February 12, 2020

Washington State Department of Licensing v. Cougar Den, Inc.

This case examines whether the Yakama Treaty of 1855 allows Yakama tribal members and Yakama tribal businesses to be exempt from state-imposed taxes on the importation of motor vehicle fuel, where the conduct in question (1) occurs on land ceded by the Yakama Nation in the 1855 Yakama Treaty; (2) is performed by a tribal entity acting as agent for the Yakama Nation tribal government; (3) is performed in order to bring fuel to the Yakama Reservation; and (4) occurs along traditional trading routes used by tribal ancestors. 

Classroom Case Study

Each classroom case study provides:

  • background on the legal issues in the case;
  • facts of the case;
  • key legal definitions;
  • arguments for petitioner and respondent; and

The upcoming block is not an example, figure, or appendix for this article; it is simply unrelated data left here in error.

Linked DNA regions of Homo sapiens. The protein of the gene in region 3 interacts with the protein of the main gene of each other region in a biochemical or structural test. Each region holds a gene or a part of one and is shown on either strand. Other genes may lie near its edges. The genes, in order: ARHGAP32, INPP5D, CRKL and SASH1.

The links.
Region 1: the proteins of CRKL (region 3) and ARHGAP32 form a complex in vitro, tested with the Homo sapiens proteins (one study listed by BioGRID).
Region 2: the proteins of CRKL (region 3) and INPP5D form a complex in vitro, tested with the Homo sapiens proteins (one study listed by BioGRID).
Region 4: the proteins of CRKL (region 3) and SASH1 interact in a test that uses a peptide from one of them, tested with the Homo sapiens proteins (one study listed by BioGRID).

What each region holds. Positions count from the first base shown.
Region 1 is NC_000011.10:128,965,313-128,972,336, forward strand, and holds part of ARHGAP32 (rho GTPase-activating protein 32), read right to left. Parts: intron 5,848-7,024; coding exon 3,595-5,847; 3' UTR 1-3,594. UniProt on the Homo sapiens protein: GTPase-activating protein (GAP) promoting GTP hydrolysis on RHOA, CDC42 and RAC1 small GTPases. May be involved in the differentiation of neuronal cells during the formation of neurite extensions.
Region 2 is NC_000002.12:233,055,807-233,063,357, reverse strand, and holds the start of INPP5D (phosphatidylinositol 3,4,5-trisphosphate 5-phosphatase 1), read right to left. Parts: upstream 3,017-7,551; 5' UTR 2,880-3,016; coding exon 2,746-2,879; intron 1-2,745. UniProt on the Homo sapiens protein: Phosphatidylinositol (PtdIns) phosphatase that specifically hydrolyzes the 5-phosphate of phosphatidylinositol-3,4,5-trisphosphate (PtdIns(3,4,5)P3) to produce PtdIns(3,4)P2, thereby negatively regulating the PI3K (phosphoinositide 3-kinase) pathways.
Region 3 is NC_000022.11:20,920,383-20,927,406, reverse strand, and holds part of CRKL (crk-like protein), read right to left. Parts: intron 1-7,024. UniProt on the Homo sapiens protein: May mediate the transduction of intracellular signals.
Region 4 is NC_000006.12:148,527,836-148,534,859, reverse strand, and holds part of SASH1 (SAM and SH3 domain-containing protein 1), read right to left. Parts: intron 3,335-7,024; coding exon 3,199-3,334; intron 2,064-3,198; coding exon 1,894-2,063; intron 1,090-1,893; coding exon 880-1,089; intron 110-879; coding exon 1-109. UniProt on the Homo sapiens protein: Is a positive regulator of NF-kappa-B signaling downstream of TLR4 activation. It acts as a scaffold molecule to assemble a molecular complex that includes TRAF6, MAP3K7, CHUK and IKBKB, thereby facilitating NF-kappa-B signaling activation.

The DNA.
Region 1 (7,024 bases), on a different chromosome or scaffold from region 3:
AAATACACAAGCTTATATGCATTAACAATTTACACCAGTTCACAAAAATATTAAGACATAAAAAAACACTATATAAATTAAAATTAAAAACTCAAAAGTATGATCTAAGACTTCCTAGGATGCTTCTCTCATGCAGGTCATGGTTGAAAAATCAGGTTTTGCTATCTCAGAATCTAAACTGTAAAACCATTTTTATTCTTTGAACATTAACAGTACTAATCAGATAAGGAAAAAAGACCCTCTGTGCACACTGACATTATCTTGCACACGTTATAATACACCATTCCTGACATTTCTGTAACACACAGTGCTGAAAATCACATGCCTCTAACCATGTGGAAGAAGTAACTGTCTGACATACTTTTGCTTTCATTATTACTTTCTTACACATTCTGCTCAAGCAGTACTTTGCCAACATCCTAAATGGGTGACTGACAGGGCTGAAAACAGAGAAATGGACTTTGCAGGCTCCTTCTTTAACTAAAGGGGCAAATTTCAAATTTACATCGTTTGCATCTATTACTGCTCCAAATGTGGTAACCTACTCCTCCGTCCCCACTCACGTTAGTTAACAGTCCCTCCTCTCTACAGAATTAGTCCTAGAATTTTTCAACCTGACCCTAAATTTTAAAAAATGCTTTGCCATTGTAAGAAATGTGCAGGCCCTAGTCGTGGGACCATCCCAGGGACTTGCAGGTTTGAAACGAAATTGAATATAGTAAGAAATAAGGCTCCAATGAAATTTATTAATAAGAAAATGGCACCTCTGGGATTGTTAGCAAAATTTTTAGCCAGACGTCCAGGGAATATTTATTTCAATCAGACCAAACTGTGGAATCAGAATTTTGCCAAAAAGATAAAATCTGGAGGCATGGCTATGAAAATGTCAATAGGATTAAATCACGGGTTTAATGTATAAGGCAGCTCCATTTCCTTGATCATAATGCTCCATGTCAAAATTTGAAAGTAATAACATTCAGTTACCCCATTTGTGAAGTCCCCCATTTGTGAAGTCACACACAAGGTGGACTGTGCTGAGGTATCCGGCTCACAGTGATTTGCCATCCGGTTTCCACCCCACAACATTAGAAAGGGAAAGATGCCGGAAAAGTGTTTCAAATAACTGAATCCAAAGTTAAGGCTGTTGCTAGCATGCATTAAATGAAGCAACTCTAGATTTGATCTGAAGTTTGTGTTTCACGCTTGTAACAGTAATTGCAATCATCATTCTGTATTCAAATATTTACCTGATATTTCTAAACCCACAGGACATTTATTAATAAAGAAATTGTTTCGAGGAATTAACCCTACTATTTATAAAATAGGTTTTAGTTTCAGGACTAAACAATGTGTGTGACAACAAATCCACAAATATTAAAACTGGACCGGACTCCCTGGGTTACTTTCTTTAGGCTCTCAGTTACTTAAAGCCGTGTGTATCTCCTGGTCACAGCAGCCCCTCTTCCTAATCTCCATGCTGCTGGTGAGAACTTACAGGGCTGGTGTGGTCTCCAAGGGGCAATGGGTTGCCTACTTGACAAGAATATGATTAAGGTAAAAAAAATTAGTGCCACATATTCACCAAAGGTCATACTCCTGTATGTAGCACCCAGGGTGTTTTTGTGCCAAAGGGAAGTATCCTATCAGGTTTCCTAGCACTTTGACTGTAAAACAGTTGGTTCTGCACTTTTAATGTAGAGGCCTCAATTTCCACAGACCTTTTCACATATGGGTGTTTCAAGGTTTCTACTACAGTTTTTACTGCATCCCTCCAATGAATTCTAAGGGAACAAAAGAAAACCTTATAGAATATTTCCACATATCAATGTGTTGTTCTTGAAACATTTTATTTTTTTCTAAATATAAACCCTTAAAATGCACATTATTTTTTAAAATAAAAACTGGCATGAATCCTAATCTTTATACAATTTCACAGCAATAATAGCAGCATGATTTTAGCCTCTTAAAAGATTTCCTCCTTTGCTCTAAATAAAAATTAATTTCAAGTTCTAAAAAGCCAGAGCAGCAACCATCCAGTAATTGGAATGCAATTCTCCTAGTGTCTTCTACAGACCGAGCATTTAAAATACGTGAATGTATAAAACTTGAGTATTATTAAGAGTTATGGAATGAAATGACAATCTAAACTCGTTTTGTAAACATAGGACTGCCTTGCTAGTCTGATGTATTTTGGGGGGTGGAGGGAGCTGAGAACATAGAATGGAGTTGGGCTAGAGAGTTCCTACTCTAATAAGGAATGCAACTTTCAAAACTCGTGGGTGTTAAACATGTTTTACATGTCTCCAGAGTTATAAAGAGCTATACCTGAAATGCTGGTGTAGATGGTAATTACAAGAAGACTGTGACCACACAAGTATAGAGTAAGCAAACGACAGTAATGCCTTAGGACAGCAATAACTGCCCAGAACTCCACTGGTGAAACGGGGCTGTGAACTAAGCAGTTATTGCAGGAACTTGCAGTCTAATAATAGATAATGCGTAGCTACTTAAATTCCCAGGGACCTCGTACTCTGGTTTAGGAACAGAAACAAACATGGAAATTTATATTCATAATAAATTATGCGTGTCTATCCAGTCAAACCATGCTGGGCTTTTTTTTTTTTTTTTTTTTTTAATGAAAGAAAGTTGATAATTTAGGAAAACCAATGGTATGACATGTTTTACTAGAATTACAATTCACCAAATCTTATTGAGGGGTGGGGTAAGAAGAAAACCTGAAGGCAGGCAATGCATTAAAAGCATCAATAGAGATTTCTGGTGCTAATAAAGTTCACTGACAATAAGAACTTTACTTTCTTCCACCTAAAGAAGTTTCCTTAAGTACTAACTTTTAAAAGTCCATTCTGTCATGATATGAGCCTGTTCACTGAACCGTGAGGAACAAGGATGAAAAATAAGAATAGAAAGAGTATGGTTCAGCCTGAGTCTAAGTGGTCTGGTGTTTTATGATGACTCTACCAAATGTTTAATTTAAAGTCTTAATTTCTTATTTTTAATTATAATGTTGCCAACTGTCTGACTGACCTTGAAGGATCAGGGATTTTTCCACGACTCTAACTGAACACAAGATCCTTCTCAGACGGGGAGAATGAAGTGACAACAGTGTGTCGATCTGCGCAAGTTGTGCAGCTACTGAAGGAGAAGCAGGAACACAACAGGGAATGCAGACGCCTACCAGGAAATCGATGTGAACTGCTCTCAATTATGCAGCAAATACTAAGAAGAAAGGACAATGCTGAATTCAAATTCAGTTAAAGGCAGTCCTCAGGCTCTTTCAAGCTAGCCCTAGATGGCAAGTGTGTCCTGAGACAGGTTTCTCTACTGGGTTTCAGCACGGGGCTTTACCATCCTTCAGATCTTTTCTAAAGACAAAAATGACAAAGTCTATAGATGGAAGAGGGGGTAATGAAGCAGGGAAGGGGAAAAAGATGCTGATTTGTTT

• focus questions for fostering classroom discussion

Download  Classroom Case Study>>

The classroom case study was modified from PREVIEW of United States Supreme Court Cases. It can be used for teacher reference and provides a more detailed look at the case.

Download Preview Article>>

Using Supreme Court Oral Arguments in the Classroom

Oral Argument Audio Clips: Washington State Department of Licensing v. Cougar Den

Argued on October 30, 2018
Download Oral Transcripts>>

Audio Clip 1 – Lawyer for Petitioner and Justice Kagan

1.  What concerns does Justice Kagan express in this clip?

2.  How does the lawyer for the petitioner describe the state tax? What kind of tax is it?


Audio Clip 2 – Lawyer for the Petitioner, Justice Kavanaugh and Justice Kagan,

3.  What do Justice Kavanaugh and Justice Kagan feel was promised to the Yakama in the treaty?

4.  Why might Justice Kavanaugh bring up the size of the land that the Yakama gave up in the treaty?


Audio Clip 3 – Lawyer for the Respondent, Justice Breyer and Justice Alito, 

6. What concerns does Justice Breyer express in this clip?

7. How does the lawyer for the respondent view the difference between a regulation and a tax? What interest does the state have in setting regulations?